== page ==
5 Year GP Based Training – What Difference Will It Make?

5-year GP based training could be offered to doctors as part of a possible plan created by Health Education England and senior GP Sir Sam Everington. It would be a revolutionary move for the sector, providing doctors with more in-depth training that would also provide more stability in terms of location. Could a GP based training scheme make a difference?

What would a 5-year GP based training scheme look like?

GP based training would see doctors graduating from university skipping the standard two-year hospital-based training that they must undertake before they enter specialist GP training. Instead, doctors would enter a five-year GP based training programme that would provide more in-depth GP training.

Senior GP, Sir Sam Everington, believes the move would provide ‘amazing training’ and provide the opportunity to train GPs in areas such as leadership and partnership that typical training might not provide. He believes that the current training system isn’t ‘fit for purpose’ and that a shake-up is needed to provide GPs with the training they need.

The plan could be rolled out as early as 2021, with a pilot scheme featuring seven junior doctors looking to start in London soon. Each of the trainees would be based in a different east London CCG, and if successful, the scheme could be rolled out at a national level.

Pros and cons of GP based training

Pros

More in-depth training

Through the scheme, GPs will spend more time in practices, allowing them to benefit from training in different areas such as leadership and benefit from learning things they might not get to learn during a shorter training period.

Stability and control over working locations

As part of the plans, GPs would have better control over working locations, avoiding some of the issues that come with having to move location regularly that can add further pressure to trainee doctors.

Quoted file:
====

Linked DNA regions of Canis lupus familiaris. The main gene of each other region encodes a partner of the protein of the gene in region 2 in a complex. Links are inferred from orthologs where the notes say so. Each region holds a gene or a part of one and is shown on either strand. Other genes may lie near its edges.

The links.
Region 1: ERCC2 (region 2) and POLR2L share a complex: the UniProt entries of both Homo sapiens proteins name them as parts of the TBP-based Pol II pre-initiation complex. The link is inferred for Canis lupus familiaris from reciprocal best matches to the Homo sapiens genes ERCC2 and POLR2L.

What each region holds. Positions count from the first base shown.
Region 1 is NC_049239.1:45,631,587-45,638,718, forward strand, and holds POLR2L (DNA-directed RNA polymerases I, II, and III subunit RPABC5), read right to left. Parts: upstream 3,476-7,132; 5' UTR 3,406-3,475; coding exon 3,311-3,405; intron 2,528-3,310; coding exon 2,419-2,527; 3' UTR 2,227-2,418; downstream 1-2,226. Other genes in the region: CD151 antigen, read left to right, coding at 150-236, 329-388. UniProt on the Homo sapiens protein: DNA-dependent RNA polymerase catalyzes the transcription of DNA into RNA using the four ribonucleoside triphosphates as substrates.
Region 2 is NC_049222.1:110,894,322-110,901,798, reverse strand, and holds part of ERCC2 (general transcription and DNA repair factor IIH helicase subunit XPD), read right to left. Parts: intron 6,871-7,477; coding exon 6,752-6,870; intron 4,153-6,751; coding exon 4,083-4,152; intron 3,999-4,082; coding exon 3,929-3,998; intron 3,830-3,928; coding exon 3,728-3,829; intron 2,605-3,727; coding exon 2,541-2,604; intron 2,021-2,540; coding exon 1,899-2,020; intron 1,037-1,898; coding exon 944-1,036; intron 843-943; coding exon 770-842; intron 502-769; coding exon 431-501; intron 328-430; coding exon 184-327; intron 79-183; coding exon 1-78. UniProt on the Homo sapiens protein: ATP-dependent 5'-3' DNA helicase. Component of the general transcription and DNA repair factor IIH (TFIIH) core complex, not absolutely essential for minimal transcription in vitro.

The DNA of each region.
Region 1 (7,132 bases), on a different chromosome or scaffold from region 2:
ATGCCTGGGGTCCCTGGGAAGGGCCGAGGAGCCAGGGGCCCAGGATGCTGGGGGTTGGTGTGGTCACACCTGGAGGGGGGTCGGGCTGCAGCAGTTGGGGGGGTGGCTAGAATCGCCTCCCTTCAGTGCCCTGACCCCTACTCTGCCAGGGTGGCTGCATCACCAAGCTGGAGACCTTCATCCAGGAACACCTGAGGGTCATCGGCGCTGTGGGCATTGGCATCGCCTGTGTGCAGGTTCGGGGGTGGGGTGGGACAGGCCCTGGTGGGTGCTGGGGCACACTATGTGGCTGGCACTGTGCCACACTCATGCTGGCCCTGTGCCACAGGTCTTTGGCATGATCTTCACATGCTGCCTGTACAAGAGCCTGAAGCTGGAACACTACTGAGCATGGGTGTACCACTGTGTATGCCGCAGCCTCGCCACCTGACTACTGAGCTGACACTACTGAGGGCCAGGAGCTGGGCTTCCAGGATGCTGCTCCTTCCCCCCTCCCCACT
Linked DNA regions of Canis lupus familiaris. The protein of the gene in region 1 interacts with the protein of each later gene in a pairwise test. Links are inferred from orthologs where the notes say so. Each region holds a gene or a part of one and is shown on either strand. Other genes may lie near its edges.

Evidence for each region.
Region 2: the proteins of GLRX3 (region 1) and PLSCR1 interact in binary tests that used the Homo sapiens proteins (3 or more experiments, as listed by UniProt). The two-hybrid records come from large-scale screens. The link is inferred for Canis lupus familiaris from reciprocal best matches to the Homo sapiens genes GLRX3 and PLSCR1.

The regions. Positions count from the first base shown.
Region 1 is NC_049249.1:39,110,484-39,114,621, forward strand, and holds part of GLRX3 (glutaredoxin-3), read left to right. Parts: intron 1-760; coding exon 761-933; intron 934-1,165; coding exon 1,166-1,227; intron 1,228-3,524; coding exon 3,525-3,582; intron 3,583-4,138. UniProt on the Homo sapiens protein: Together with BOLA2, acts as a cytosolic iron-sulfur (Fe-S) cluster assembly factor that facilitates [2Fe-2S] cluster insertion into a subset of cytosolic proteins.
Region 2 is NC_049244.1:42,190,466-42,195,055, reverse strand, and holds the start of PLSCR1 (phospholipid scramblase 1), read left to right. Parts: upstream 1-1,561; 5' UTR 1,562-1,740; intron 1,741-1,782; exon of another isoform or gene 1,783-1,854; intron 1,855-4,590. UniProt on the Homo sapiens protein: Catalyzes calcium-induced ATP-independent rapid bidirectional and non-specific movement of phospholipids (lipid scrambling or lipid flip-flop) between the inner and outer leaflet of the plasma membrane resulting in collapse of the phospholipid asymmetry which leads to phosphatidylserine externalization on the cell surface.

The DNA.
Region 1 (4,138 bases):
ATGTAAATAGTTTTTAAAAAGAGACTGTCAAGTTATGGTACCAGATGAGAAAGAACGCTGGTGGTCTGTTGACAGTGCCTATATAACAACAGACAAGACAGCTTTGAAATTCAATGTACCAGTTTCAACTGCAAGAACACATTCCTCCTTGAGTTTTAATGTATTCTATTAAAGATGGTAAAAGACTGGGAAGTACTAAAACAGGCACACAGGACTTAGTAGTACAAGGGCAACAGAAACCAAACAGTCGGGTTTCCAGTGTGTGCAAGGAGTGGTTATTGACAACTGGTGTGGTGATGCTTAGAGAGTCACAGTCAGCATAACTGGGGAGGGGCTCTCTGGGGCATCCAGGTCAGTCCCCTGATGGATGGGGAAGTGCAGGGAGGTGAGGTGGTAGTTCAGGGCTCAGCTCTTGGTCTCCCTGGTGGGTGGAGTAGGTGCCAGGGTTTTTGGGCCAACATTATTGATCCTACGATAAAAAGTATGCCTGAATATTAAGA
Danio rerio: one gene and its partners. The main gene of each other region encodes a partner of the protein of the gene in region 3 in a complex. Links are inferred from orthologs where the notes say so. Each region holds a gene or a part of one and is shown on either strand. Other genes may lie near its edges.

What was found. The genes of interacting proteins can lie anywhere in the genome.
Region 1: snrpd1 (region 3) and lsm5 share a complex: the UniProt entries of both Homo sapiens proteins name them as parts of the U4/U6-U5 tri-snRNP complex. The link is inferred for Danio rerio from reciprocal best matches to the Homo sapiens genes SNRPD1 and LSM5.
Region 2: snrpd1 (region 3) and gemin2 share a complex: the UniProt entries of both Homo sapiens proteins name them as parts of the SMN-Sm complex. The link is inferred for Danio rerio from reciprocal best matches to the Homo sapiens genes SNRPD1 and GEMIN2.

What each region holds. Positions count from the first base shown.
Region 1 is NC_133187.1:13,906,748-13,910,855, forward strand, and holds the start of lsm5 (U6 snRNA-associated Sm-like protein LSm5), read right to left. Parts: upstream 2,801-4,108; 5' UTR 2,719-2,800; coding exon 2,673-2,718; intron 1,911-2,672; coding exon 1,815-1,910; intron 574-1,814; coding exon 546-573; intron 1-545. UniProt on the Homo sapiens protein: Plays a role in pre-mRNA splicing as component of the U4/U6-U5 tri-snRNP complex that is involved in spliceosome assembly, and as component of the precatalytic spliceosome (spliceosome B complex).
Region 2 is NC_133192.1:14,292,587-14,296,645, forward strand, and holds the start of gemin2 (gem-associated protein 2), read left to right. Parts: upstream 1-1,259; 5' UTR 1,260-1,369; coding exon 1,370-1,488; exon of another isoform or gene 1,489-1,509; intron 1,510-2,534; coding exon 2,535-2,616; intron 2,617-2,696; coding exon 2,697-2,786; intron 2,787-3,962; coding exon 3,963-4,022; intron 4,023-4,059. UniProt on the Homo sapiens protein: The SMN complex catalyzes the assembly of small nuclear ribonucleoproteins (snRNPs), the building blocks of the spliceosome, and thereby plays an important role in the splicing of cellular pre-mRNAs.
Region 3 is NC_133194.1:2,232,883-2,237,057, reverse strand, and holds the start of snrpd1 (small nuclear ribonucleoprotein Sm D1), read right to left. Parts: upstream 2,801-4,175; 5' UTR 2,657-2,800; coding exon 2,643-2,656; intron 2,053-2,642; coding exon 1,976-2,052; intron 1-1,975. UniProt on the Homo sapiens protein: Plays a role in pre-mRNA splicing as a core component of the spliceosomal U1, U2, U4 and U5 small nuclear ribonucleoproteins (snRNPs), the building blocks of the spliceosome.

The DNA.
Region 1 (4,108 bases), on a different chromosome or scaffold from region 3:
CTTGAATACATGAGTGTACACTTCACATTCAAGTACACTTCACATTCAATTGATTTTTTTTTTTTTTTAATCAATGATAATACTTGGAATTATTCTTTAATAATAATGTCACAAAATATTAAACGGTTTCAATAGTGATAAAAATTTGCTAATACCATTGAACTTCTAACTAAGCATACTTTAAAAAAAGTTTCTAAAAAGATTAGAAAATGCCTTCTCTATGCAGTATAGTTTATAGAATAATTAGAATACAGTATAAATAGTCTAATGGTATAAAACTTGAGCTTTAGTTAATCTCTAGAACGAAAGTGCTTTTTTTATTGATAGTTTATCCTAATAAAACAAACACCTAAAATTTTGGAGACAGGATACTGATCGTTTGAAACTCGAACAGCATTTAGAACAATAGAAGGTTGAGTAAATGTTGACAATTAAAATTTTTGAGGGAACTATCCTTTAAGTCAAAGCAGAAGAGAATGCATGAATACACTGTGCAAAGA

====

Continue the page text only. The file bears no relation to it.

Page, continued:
Mentorship

Being based in one location could allow for better mentorship, helping doctors to and surgeries to benefit from the continuity.

Better retention rates

It’s hoped that the scheme would improve retention rates, as presently 50% of GP trainees don’t go on to become GPs.

Learning through team working

The scheme would take trainee doctors out of a learning system where they usually learn with other trainee doctors and put them into experienced teams, helping to learn from other medical professionals with the aim of running successful practices together.

Cons

Previous proposals have not taken off

This isn’t the first time that in-depth GP training has been suggested, with previous plans for a four-year GP trainee scheme blocked by ministers in 2014.

Trainee doctors could miss out on other training

The current two-year foundation training provides skills and training in several areas of care, which could be missed through a focus on GP based training. This could make it difficult for doctors looking to switch to a different speciality later on.

Stress of general practice could lead to GPs exiting the profession sooner

An in-depth training programme could see trainees buckle under the stress, in light of existing GPs facing added pressures due to growing workloads, etc.

With GP trainee numbers on the rise, GP based training could be the solution for training more capable and confident GPs. Plans for the scheme have yet to be finalised, and is hoped to be launched as an alternative option to existing training, instead of being a replacement.

In the meantime, if you’re interested in working as a GP, why not consider out of hours? Out of hours working provides numerous benefits to GPs and could help you experience new challenges and skills outside of typical roles. Take a look at the latest East Berkshire out of hours vacancies on our specialist jobs page.